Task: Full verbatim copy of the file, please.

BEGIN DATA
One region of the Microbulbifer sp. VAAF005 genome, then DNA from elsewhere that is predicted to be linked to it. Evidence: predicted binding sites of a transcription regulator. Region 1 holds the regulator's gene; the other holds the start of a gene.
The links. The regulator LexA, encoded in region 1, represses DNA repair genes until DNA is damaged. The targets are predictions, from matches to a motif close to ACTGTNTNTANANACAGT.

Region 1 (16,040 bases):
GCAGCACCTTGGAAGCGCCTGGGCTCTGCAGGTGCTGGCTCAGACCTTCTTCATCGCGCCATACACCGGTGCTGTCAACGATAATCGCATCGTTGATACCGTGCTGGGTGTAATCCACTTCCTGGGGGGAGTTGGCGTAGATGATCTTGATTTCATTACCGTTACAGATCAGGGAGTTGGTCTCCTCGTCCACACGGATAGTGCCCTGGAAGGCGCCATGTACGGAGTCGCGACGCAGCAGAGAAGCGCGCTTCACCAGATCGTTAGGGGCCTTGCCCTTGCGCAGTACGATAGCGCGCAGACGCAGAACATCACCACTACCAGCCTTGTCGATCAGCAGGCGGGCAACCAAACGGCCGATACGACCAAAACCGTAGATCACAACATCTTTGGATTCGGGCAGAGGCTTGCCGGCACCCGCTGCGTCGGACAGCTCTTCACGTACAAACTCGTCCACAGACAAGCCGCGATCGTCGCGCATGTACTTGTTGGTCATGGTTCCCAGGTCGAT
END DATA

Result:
One region of the Microbulbifer sp. VAAF005 genome, then DNA from elsewhere that is predicted to be linked to it. Evidence: predicted binding sites of a transcription regulator. Region 1 holds the regulator's gene; the other holds the start of a gene.
The links. The regulator LexA, encoded in region 1, represses DNA repair genes until DNA is damaged. The targets are predictions, from matches to a motif close to ACTGTNTNTANANACAGT.

Region 1 (16,040 bases):
GCAGCACCTTGGAAGCGCCTGGGCTCTGCAGGTGCTGGCTCAGACCTTCTTCATCGCGCCATACACCGGTGCTGTCAACGATAATCGCATCGTTGATACCGTGCTGGGTGTAATCCACTTCCTGGGGGGAGTTGGCGTAGATGATCTTGATTTCATTACCGTTACAGATCAGGGAGTTGGTCTCCTCGTCCACACGGATAGTGCCCTGGAAGGCGCCATGTACGGAGTCGCGACGCAGCAGAGAAGCGCGCTTCACCAGATCGTTAGGGGCCTTGCCCTTGCGCAGTACGATAGCGCGCAGACGCAGAACATCACCACTACCAGCCTTGTCGATCAGCAGGCGGGCAACCAAACGGCCGATACGACCAAAACCGTAGATCACAACATCTTTGGATTCGGGCAGAGGCTTGCCGGCACCCGCTGCGTCGGACAGCTCTTCACGTACAAACTCGTCCACAGACAAGCCGCGATCGTCGCGCATGTACTTGTTGGTCATGGTTCCCAGGTCGAT